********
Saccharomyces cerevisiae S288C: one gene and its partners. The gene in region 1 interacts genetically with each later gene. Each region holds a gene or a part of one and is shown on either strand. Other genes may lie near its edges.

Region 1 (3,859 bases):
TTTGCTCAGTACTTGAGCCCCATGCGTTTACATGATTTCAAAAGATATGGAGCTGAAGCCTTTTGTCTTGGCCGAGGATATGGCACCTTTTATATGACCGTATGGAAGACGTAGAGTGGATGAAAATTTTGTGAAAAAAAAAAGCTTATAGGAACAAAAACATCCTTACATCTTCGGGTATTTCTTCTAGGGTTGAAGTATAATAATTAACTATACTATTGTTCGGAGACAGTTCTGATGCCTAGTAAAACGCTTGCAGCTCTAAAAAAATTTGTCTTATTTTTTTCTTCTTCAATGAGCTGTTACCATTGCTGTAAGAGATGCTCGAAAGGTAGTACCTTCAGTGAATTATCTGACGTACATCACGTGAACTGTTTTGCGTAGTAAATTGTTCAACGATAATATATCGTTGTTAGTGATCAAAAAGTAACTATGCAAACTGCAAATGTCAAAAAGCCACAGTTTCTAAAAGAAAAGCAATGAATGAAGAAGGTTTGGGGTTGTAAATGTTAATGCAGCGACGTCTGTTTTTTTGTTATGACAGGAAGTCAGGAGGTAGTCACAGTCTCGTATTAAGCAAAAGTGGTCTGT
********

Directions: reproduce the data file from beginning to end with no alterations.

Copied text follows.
Saccharomyces cerevisiae S288C: one gene and its partners. The gene in region 1 interacts genetically with each later gene. Each region holds a gene or a part of one and is shown on either strand. Other genes may lie near its edges.

Region 1 (3,859 bases):
TTTGCTCAGTACTTGAGCCCCATGCGTTTACATGATTTCAAAAGATATGGAGCTGAAGCCTTTTGTCTTGGCCGAGGATATGGCACCTTTTATATGACCGTATGGAAGACGTAGAGTGGATGAAAATTTTGTGAAAAAAAAAAGCTTATAGGAACAAAAACATCCTTACATCTTCGGGTATTTCTTCTAGGGTTGAAGTATAATAATTAACTATACTATTGTTCGGAGACAGTTCTGATGCCTAGTAAAACGCTTGCAGCTCTAAAAAAATTTGTCTTATTTTTTTCTTCTTCAATGAGCTGTTACCATTGCTGTAAGAGATGCTCGAAAGGTAGTACCTTCAGTGAATTATCTGACGTACATCACGTGAACTGTTTTGCGTAGTAAATTGTTCAACGATAATATATCGTTGTTAGTGATCAAAAAGTAACTATGCAAACTGCAAATGTCAAAAAGCCACAGTTTCTAAAAGAAAAGCAATGAATGAAGAAGGTTTGGGGTTGTAAATGTTAATGCAGCGACGTCTGTTTTTTTGTTATGACAGGAAGTCAGGAGGTAGTCACAGTCTCGTATTAAGCAAAAGTGGTCTGT